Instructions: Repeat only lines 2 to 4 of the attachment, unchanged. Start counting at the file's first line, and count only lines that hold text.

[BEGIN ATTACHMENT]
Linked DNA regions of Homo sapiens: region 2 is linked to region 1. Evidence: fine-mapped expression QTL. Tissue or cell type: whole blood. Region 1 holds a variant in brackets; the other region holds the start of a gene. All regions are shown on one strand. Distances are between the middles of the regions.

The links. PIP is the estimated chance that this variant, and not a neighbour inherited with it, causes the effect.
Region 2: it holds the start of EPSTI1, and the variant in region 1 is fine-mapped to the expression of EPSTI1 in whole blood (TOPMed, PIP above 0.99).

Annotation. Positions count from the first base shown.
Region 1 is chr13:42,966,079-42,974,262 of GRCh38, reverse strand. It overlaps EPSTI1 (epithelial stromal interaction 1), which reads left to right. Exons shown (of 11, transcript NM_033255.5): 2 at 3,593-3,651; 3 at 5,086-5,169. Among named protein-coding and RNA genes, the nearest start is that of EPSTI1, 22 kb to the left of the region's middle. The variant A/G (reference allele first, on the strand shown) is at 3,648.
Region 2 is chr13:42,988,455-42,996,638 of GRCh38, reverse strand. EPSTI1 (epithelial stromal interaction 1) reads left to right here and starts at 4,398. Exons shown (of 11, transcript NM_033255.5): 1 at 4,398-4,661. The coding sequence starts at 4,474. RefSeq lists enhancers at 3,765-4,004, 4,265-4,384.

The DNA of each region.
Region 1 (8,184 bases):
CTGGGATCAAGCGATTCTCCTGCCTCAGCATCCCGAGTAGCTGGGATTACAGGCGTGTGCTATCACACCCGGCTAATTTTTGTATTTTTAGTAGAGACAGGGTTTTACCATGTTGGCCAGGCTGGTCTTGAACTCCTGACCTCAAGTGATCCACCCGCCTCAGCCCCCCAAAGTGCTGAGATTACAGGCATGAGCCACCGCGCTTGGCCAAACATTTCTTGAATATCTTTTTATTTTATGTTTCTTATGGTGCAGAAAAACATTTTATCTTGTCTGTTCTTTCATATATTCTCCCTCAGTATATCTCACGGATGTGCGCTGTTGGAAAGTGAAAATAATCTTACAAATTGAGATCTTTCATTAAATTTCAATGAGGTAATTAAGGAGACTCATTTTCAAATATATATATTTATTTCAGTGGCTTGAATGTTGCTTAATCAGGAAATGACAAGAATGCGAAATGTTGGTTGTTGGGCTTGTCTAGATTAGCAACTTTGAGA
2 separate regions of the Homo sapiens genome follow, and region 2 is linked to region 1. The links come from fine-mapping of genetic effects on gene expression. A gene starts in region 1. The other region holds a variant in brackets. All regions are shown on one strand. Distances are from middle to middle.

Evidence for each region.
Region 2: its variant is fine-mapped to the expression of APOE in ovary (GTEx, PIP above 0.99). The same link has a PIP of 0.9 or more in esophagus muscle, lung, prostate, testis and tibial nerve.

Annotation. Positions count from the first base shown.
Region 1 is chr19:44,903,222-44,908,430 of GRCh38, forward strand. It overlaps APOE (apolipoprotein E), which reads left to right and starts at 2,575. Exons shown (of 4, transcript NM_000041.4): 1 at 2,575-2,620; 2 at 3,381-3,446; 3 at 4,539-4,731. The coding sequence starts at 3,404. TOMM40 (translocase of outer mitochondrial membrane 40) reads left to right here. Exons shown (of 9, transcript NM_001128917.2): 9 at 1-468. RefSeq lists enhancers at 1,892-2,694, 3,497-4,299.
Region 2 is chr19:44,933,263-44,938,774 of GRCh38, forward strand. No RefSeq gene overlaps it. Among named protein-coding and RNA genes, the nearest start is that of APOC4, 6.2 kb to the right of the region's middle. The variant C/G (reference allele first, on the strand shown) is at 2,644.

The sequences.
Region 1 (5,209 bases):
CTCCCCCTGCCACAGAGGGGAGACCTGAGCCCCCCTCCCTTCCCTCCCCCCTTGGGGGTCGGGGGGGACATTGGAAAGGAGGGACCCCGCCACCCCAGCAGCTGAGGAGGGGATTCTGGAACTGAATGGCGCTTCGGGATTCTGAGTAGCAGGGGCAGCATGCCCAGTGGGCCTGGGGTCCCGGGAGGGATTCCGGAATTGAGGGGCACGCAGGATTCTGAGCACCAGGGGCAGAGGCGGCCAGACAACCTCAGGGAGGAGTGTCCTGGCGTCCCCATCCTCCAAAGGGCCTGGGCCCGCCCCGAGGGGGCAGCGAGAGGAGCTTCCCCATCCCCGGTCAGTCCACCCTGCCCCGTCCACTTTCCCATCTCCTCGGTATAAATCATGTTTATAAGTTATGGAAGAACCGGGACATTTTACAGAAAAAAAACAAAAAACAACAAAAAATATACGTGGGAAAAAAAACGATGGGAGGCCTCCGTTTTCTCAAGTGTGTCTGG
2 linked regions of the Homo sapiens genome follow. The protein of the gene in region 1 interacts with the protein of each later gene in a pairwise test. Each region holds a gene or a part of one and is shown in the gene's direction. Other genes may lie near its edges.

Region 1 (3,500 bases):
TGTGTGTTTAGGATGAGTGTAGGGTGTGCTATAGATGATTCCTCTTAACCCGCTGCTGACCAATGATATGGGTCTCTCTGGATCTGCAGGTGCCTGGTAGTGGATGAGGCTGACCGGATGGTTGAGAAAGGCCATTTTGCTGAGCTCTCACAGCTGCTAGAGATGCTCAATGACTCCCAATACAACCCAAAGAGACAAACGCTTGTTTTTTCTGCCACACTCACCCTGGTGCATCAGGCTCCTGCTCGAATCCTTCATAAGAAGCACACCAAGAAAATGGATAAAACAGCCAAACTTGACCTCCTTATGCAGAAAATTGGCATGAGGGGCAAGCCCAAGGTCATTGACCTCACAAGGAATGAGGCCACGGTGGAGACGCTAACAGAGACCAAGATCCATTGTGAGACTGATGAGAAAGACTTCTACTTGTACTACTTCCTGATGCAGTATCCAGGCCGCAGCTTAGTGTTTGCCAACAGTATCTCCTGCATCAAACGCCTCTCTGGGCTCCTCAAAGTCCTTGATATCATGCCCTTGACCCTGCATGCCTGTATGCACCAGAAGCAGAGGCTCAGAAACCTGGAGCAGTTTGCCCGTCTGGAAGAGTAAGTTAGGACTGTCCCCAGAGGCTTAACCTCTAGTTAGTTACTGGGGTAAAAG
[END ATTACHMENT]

The links. PIP is the estimated chance that this variant, and not a neighbour inherited with it, causes the effect.
Region 2: it holds the start of EPSTI1, and the variant in region 1 is fine-mapped to the expression of EPSTI1 in whole blood (TOPMed, PIP above 0.99).

Annotation. Positions count from the first base shown.